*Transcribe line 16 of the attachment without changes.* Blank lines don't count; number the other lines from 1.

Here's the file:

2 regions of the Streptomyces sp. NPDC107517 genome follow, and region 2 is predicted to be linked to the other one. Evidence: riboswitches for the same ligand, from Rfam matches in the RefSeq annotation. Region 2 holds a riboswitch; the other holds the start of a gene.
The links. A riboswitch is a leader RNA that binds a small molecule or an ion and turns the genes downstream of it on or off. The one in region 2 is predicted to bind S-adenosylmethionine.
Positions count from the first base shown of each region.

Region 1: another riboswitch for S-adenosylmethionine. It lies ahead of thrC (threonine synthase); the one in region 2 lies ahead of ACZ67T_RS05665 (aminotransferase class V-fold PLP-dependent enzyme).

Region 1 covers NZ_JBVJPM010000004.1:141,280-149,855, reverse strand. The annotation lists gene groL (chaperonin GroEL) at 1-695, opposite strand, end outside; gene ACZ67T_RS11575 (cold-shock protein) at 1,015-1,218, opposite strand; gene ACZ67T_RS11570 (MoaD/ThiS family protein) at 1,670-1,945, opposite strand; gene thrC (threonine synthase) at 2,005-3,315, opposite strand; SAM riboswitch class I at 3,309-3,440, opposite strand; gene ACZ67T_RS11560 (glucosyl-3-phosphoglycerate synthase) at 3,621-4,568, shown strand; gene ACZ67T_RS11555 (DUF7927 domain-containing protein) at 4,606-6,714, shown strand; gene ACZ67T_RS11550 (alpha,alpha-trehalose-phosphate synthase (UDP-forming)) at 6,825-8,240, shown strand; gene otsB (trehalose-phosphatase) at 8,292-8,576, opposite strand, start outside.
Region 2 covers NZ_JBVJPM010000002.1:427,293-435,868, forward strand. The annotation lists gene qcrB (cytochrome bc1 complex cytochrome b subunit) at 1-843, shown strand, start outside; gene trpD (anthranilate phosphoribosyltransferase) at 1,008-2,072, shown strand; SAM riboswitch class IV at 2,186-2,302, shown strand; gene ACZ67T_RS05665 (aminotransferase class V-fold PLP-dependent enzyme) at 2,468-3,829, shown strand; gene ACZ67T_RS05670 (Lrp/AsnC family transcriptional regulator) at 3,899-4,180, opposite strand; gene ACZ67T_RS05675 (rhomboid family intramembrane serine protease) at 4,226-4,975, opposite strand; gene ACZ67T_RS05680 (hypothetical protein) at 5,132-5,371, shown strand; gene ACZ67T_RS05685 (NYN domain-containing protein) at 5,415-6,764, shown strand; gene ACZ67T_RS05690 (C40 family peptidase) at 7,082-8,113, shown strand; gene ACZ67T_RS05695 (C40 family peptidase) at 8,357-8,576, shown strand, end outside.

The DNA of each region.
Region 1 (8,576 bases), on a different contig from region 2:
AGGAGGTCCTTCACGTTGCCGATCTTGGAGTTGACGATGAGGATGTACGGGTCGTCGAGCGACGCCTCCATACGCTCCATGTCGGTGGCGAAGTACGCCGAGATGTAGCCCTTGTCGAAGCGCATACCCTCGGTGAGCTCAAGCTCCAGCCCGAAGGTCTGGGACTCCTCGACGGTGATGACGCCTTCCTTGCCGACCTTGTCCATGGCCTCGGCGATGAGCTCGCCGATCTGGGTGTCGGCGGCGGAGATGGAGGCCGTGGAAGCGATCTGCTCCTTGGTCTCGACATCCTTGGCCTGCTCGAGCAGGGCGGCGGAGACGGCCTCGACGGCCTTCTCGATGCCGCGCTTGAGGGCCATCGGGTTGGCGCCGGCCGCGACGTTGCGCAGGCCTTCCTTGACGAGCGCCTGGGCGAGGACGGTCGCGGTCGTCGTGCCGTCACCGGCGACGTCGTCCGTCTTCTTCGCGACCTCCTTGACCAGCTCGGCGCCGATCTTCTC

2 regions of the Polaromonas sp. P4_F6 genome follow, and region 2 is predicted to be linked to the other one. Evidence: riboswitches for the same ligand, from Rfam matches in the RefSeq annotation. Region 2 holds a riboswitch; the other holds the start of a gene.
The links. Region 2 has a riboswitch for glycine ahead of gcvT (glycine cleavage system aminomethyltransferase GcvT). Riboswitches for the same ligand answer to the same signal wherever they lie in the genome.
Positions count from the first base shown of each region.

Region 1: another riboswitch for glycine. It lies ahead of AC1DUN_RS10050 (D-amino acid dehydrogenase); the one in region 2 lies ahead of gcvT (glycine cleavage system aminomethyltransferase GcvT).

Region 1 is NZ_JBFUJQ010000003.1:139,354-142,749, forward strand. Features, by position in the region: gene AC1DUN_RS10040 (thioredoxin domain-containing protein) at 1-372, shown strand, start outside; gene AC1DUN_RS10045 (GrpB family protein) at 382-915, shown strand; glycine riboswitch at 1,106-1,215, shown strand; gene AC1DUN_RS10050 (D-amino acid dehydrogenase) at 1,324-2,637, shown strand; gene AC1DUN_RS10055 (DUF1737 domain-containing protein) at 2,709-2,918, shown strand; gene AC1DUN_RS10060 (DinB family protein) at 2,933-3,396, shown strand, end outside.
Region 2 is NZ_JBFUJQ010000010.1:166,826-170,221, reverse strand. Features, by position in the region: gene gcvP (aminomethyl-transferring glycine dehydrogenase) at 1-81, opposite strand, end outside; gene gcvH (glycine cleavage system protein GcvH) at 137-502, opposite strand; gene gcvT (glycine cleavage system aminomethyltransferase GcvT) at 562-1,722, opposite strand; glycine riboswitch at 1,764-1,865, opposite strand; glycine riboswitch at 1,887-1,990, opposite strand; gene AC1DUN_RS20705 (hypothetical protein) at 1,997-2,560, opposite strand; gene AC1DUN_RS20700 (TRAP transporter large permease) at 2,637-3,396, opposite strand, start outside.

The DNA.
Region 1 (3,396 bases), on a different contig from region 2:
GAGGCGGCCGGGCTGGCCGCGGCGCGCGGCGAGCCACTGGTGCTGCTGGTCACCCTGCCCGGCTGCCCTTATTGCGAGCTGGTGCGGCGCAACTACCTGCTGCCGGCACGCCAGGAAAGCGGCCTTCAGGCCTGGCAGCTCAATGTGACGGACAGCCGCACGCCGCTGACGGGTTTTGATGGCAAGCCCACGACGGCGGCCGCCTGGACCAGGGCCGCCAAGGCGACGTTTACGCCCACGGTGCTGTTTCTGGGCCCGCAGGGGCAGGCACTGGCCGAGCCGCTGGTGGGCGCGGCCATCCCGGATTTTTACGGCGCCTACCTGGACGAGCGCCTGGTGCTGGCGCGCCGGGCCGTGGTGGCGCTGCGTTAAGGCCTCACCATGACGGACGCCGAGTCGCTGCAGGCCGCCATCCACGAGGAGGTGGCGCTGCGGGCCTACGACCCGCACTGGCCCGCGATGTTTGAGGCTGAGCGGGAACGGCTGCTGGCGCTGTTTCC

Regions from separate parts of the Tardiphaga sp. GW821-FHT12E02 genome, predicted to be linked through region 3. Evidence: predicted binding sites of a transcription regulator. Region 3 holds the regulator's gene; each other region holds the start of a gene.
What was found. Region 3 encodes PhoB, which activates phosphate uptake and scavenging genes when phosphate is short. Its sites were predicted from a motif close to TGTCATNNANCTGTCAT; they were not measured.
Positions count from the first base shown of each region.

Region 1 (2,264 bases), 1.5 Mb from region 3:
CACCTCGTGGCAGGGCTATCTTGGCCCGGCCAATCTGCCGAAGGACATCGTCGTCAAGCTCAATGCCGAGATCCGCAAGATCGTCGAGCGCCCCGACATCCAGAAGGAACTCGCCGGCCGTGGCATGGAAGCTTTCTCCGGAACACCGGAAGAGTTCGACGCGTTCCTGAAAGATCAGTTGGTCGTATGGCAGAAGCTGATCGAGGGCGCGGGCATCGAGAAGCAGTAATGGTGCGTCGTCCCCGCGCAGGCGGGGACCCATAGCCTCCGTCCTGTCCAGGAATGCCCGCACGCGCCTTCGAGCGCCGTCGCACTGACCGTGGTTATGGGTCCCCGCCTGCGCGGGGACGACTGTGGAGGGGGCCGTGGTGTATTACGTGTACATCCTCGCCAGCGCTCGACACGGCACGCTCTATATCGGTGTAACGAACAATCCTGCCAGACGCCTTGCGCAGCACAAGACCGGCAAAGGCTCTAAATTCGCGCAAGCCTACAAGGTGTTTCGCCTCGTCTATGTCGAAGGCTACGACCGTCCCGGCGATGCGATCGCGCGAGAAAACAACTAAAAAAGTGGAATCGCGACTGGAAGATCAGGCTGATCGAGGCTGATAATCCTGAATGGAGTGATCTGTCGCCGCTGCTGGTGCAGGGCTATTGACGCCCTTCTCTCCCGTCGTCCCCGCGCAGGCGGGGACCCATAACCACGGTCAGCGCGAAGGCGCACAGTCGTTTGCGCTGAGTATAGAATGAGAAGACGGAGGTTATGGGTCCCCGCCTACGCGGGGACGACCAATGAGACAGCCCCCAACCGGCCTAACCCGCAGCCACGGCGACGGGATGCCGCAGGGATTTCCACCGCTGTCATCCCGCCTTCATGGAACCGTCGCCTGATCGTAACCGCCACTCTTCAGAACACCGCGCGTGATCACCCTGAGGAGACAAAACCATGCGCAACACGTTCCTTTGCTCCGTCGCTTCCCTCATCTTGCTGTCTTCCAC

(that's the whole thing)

The DNA.